It’s hard to imagine that someone else could love your dog, cat, or horse as much as you do. If you are older or suffer from a debilitating disease, you are probably worried about what will happen to your faithful companions once you are no longer able to care for them. One way to get some peace of mind is to leave instructions for the care of your pet and set money aside to ensure they are cared for as you wish. You could do this in an informal way by writing down your wishes and sharing them with a trusted friend or family member. However, to ensure that your wishes are legally binding, you might want to establish a Living Trust for your pet.
How a Pet Trust Works
The Uniform Probate Code in both Texas and Arkansas allows animal trusts, but you will want to make sure your Trust is drafted in accordance with the laws of the state you live in. A Pet Trust works just like any other Revocable Living Trust. You will name a dependable person as the Trustee, and their job will be to make sure the terms of the Trust are honored. You might want to include the following in drafting your Trust:
- Who will take the animals. The Trustee you have named does not necessarily have to take ownership of the pets. In fact, it is probably best if the Trustee and the new owner are not the same person. That way, the Trustee can make sure that the owner is following the instructions. The new owner you name could be a family member, friend, or rescue organization in the case of a horse or other livestock. You should make sure that the owner you have named is willing and able to take the animal.
- Care instructions. Animals can be finicky about food and sleeping arrangements. Include specific instructions in the Trust documents for feeding schedules, preferred food, access to the outdoors, exercise routines, boarding and grooming facilities, and any other details of their care.
- Veterinary requirements. List your animal’s veterinarian, who should have all the important medical information the new owner will need. However, you can also include instructions for medications, routine care, and how you want certain diagnoses—such as cancer—handled for your pet.
- Identifying information. Pets cannot identify themselves, so include photos and, more importantly, microchip information and possibly even DNA samples. The Trust should provide full, legal identification of each animal to prevent confusion.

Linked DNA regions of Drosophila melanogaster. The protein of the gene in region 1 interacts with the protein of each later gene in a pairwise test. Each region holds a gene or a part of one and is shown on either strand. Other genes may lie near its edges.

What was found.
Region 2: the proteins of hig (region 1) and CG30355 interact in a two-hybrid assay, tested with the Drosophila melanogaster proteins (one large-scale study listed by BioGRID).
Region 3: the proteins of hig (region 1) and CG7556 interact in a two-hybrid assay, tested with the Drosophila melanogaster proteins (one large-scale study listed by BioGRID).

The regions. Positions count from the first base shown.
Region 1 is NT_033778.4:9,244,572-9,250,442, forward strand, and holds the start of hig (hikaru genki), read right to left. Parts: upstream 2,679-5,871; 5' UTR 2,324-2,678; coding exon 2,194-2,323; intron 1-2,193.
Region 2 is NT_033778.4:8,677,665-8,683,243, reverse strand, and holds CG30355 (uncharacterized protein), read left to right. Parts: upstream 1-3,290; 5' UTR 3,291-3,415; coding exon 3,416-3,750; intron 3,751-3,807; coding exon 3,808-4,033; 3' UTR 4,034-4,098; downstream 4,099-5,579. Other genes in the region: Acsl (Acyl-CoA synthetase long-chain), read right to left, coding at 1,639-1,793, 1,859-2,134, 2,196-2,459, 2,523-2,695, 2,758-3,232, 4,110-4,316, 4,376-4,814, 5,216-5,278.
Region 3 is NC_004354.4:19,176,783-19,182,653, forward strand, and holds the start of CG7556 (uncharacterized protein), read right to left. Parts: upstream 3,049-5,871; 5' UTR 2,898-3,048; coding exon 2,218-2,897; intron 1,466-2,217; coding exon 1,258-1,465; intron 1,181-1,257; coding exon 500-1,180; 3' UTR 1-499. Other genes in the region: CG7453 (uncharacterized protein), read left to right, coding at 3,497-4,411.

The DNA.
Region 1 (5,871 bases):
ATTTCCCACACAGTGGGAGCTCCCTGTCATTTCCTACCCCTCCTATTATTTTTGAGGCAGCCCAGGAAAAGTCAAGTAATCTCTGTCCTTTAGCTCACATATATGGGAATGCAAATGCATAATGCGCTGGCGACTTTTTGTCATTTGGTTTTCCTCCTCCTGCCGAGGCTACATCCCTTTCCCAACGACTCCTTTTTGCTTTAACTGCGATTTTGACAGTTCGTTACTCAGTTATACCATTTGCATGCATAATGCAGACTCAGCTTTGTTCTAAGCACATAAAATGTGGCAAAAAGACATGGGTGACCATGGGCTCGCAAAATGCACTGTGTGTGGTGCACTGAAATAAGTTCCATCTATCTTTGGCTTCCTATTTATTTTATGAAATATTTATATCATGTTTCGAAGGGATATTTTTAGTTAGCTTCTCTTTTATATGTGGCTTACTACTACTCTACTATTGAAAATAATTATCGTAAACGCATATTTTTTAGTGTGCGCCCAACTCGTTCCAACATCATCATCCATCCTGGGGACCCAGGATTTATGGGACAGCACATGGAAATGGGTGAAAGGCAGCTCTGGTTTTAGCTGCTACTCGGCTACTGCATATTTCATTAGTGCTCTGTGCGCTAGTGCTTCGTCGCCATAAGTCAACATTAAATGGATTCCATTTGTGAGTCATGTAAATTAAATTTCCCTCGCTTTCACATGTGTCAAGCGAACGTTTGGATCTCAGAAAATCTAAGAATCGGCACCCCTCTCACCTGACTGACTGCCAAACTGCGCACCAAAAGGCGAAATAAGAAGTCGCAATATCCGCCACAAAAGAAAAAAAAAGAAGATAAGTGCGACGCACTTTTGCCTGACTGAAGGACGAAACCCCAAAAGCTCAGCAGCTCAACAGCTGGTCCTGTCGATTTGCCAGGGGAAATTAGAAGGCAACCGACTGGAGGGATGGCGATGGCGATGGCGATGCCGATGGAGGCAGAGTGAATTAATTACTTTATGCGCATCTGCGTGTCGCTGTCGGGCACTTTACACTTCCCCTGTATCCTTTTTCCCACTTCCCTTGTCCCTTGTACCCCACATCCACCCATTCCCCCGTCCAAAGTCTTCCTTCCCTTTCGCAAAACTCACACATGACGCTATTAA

- Access to the pets. Your Trust should grant the Trustee full legal access to the pets once the owner takes possession so that he or she can make sure your wishes are being followed.
- Funds for the care of your pets. The most important part of the Trust is the money that will be required to care for your pet according to your instructions. The Trustee will approve expenses and pay the new owner for food, medical care, boarding, daycare, toys, and anything else you have specified in your instructions.
- Remainder beneficiary. If your pets die before the funds have run out, your remainder beneficiary will inherit what’s left. The likely recipient of these funds is the pet’s caregiver, but it doesn’t have to be. You could leave the funds to an animal shelter, rescue organization, kennel, or daycare.
- Instructions for final disposition. Finally, when your pet passes away, do you want them to be buried or cremated? Be sure you have provided funds to cover the cost.
Some of us are lucky enough to have a friend or family member who loves our furry companions as much as we do. If you have such a person in your life, there may be no need for these kinds of formalities in a Pet Trust. However, if you are worried about the quality of your pet’s care, it is a good idea to set aside the funds that will be needed to provide for your pet.
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